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GREAT GEAR by stephen regenold Fresh-Air Pairs

A versatile selection of pants to keep you happy while outdoors.

FROM THE WAIST UP, most people know how to dress for activity in the outdoors, be it a wicking shirt or a fleece. But you probably give pants far less emphasis than the upper half of the outfit when you’re dressing for an adventure outside.

Some focus on your leg-wear can

net comfort, weather protection, and performance gains as you step and stride up a mountain or along a trail. From flannel-lined trousers to

zip-off “convertible” pants, the outdoors industry offers a lot of options for the

legs. Denim blue jeans are a no-no for any serious activity. So look to nylon- based pants, softshell fabrics, and canvas for better performance with wind, rain, and the steady motion of hiking. These five pants picks represent a span of options. Pull in one leg at a time, and button up. With any of these products, your lower half will thank you for the upgrade. ¿

STEPHEN REGENOLD is editor and founder of



These normal-looking nylon pants feature zip-off legs to allow for a quick conversion to shorts when the weather is warm. A two-zipper system (one up the side, one around the thigh) lets you take the legs off without sitting down. And color-coded zippers make it child’s play to tell the right leg from the left when you’re putting your “pants” back on. Fabric is rated to UPF 50+ for sun protection.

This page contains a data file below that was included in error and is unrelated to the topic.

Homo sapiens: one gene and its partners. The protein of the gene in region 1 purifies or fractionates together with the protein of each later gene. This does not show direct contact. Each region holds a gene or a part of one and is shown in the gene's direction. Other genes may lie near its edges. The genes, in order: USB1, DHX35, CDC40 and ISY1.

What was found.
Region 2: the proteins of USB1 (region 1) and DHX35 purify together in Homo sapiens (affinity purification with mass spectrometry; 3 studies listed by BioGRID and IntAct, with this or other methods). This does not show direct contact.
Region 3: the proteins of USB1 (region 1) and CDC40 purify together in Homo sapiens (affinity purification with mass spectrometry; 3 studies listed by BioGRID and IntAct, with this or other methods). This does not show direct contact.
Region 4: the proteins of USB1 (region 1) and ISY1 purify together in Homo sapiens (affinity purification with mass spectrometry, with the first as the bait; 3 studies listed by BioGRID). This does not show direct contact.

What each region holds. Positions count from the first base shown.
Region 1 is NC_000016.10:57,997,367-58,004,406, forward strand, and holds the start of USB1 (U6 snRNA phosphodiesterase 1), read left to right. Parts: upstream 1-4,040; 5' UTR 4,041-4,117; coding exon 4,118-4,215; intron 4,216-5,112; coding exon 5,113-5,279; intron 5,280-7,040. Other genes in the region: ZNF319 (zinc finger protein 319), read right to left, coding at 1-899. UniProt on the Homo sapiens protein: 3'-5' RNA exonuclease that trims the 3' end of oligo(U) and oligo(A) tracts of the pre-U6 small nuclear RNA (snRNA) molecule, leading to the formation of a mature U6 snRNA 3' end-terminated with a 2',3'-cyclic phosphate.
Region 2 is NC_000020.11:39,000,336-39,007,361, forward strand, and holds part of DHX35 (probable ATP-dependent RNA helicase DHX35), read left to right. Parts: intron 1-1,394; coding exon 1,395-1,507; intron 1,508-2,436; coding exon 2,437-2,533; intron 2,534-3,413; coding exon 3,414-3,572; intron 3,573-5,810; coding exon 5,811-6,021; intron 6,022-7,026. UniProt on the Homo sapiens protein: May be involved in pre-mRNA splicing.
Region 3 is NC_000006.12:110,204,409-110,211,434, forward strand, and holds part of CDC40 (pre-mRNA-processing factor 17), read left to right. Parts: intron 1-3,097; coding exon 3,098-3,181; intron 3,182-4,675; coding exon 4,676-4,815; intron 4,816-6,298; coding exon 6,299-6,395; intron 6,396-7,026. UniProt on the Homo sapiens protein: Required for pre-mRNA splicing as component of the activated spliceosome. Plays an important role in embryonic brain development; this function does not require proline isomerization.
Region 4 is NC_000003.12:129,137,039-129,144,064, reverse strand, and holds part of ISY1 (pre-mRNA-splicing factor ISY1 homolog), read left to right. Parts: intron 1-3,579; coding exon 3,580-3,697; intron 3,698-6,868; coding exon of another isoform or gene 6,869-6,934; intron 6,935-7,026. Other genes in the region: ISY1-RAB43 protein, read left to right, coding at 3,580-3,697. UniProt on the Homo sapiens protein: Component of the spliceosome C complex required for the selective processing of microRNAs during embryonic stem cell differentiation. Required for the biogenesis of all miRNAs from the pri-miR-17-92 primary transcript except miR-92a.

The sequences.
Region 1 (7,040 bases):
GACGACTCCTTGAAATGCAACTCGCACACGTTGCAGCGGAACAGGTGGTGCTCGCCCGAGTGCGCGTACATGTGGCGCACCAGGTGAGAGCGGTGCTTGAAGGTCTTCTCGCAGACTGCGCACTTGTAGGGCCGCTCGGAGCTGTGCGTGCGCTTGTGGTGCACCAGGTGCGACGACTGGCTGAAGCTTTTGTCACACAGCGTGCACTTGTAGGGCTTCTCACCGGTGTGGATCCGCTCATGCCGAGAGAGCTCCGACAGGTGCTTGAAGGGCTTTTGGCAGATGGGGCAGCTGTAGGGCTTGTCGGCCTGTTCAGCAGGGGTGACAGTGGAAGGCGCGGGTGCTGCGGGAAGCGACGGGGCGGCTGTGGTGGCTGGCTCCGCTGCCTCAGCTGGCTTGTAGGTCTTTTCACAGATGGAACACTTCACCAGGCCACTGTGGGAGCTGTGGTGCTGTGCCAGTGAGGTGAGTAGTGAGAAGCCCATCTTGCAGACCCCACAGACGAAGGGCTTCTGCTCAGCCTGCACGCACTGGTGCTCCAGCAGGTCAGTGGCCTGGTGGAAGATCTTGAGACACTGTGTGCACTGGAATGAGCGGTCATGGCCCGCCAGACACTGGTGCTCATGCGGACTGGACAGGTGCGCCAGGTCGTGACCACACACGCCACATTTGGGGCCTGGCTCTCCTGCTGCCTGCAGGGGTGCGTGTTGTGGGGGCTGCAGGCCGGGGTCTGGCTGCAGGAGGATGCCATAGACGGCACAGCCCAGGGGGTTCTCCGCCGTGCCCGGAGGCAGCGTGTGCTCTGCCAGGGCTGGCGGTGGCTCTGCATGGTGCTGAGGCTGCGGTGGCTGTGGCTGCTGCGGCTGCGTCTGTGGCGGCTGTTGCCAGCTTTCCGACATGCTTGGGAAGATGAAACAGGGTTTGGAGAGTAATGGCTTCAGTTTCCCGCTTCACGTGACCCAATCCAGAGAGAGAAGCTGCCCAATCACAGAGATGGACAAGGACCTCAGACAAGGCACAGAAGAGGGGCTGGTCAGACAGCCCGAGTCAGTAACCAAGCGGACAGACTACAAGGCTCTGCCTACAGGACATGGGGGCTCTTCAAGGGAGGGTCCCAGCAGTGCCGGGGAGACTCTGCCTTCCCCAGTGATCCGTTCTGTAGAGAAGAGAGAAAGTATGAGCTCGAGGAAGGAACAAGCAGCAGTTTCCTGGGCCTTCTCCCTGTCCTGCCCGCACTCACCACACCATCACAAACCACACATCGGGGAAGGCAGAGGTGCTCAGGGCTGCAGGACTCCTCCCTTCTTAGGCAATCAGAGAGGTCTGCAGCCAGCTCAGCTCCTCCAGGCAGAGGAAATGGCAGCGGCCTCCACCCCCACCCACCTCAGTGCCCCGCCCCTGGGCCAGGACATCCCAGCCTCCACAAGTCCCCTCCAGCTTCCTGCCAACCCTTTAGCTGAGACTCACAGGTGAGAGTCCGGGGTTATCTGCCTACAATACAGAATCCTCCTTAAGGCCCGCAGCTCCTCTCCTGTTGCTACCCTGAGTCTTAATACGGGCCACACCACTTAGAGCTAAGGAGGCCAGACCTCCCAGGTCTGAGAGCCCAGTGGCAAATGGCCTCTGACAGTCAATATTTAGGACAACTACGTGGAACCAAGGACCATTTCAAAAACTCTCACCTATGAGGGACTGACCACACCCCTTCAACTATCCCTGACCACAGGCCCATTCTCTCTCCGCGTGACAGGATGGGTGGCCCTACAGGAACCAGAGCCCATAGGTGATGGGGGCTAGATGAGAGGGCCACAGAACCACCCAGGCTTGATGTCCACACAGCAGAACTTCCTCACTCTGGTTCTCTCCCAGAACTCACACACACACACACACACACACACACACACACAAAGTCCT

RAIL RIDERS ECO-MESH $86, RAILRIDERS.COM Rail Riders promotes these nylon pants as made for “the desert, jungle, or backcountry.” Sporting a neat design—the pants include zip-open vents along the outside of each leg—they’re made of thin, breathable nylon, and they dry quickly if soaked on a hike. The lightweight fabric and extra airflow allow explorers to wear the Eco-Mesh pants in hot climates instead of shorts. Bonus: Every pair features an embedded Insect Shield treatment to discourage mosquitoes, flies, and ticks.


SOFTSHELL JEANS $188, THUNDERBOLTSPORTSWEAR.COM Sewn one by one in an Oregon factory— and made of a pricey Schoeller softshell fabric—Thunderbolt Sportswear’s namesake pants mask their technical properties with a handsome design. At a glance, they appear to be made of black denim. But they boast a stretchy, water- resistant fabric embedded with special “nano-size particles” that eschew dirt and are touted to “self-clean.”

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